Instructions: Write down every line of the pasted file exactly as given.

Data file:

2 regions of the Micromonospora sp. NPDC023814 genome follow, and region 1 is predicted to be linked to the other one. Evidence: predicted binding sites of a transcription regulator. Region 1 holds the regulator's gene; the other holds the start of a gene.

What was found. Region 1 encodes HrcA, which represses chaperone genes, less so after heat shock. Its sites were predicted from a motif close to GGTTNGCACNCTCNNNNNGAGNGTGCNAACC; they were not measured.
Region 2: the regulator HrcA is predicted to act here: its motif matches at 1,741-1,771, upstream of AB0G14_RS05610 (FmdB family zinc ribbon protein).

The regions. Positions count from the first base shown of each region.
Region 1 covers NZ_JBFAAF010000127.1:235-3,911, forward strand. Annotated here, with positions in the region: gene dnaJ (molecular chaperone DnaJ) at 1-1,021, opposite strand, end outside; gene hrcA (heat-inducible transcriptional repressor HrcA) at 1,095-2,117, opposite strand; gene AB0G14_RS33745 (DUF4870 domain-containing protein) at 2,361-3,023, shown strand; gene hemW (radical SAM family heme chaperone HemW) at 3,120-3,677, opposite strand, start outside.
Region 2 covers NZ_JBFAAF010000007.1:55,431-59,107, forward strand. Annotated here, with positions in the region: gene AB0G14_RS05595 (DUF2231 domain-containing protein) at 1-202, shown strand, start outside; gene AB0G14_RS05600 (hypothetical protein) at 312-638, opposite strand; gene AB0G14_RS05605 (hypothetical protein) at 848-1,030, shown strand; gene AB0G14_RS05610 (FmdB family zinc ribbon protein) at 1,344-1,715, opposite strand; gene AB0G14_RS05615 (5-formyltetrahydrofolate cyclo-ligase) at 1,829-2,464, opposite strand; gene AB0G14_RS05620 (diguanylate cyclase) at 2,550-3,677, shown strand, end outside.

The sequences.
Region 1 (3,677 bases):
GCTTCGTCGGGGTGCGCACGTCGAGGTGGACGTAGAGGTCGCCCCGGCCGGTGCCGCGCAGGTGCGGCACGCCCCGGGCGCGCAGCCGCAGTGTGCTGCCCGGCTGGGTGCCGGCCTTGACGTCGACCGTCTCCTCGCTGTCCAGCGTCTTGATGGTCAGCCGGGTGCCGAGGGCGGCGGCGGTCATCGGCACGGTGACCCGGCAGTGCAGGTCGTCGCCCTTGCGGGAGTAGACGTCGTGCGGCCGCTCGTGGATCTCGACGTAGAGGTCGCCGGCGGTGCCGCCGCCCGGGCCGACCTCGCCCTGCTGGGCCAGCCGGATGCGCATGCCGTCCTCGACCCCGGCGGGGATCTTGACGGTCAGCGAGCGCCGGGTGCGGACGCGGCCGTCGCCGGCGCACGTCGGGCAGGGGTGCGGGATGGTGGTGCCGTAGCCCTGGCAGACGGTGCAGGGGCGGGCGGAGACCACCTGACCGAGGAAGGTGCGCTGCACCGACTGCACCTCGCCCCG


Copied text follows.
2 regions of the Micromonospora sp. NPDC023814 genome follow, and region 1 is predicted to be linked to the other one. Evidence: predicted binding sites of a transcription regulator. Region 1 holds the regulator's gene; the other holds the start of a gene.

What was found. Region 1 encodes HrcA, which represses chaperone genes, less so after heat shock. Its sites were predicted from a motif close to GGTTNGCACNCTCNNNNNGAGNGTGCNAACC; they were not measured.
Region 2: the regulator HrcA is predicted to act here: its motif matches at 1,741-1,771, upstream of AB0G14_RS05610 (FmdB family zinc ribbon protein).

The regions. Positions count from the first base shown of each region.
Region 1 covers NZ_JBFAAF010000127.1:235-3,911, forward strand. Annotated here, with positions in the region: gene dnaJ (molecular chaperone DnaJ) at 1-1,021, opposite strand, end outside; gene hrcA (heat-inducible transcriptional repressor HrcA) at 1,095-2,117, opposite strand; gene AB0G14_RS33745 (DUF4870 domain-containing protein) at 2,361-3,023, shown strand; gene hemW (radical SAM family heme chaperone HemW) at 3,120-3,677, opposite strand, start outside.
Region 2 covers NZ_JBFAAF010000007.1:55,431-59,107, forward strand. Annotated here, with positions in the region: gene AB0G14_RS05595 (DUF2231 domain-containing protein) at 1-202, shown strand, start outside; gene AB0G14_RS05600 (hypothetical protein) at 312-638, opposite strand; gene AB0G14_RS05605 (hypothetical protein) at 848-1,030, shown strand; gene AB0G14_RS05610 (FmdB family zinc ribbon protein) at 1,344-1,715, opposite strand; gene AB0G14_RS05615 (5-formyltetrahydrofolate cyclo-ligase) at 1,829-2,464, opposite strand; gene AB0G14_RS05620 (diguanylate cyclase) at 2,550-3,677, shown strand, end outside.

The sequences.
Region 1 (3,677 bases):
GCTTCGTCGGGGTGCGCACGTCGAGGTGGACGTAGAGGTCGCCCCGGCCGGTGCCGCGCAGGTGCGGCACGCCCCGGGCGCGCAGCCGCAGTGTGCTGCCCGGCTGGGTGCCGGCCTTGACGTCGACCGTCTCCTCGCTGTCCAGCGTCTTGATGGTCAGCCGGGTGCCGAGGGCGGCGGCGGTCATCGGCACGGTGACCCGGCAGTGCAGGTCGTCGCCCTTGCGGGAGTAGACGTCGTGCGGCCGCTCGTGGATCTCGACGTAGAGGTCGCCGGCGGTGCCGCCGCCCGGGCCGACCTCGCCCTGCTGGGCCAGCCGGATGCGCATGCCGTCCTCGACCCCGGCGGGGATCTTGACGGTCAGCGAGCGCCGGGTGCGGACGCGGCCGTCGCCGGCGCACGTCGGGCAGGGGTGCGGGATGGTGGTGCCGTAGCCCTGGCAGACGGTGCAGGGGCGGGCGGAGACCACCTGACCGAGGAAGGTGCGCTGCACCGACTGCACCTCGCCCCG